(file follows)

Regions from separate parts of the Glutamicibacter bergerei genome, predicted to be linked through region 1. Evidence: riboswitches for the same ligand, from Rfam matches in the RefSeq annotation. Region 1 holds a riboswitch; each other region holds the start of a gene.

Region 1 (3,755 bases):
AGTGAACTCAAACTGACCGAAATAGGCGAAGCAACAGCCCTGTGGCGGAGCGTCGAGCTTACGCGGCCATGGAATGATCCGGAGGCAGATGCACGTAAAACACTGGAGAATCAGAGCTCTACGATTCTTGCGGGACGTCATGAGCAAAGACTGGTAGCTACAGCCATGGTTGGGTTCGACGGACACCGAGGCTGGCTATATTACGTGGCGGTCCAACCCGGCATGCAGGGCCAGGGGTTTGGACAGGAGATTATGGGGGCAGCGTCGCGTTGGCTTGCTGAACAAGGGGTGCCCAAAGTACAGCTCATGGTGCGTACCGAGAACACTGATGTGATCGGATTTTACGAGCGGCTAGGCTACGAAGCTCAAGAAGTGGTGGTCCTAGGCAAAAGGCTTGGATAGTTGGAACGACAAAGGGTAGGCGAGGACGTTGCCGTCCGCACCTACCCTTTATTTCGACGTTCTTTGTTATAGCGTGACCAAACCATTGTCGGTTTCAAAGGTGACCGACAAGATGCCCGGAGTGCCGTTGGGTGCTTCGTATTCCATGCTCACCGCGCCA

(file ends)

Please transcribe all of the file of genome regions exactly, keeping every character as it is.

Regions from separate parts of the Glutamicibacter bergerei genome, predicted to be linked through region 1. Evidence: riboswitches for the same ligand, from Rfam matches in the RefSeq annotation. Region 1 holds a riboswitch; each other region holds the start of a gene.

Region 1 (3,755 bases):
AGTGAACTCAAACTGACCGAAATAGGCGAAGCAACAGCCCTGTGGCGGAGCGTCGAGCTTACGCGGCCATGGAATGATCCGGAGGCAGATGCACGTAAAACACTGGAGAATCAGAGCTCTACGATTCTTGCGGGACGTCATGAGCAAAGACTGGTAGCTACAGCCATGGTTGGGTTCGACGGACACCGAGGCTGGCTATATTACGTGGCGGTCCAACCCGGCATGCAGGGCCAGGGGTTTGGACAGGAGATTATGGGGGCAGCGTCGCGTTGGCTTGCTGAACAAGGGGTGCCCAAAGTACAGCTCATGGTGCGTACCGAGAACACTGATGTGATCGGATTTTACGAGCGGCTAGGCTACGAAGCTCAAGAAGTGGTGGTCCTAGGCAAAAGGCTTGGATAGTTGGAACGACAAAGGGTAGGCGAGGACGTTGCCGTCCGCACCTACCCTTTATTTCGACGTTCTTTGTTATAGCGTGACCAAACCATTGTCGGTTTCAAAGGTGACCGACAAGATGCCCGGAGTGCCGTTGGGTGCTTCGTATTCCATGCTCACCGCGCCA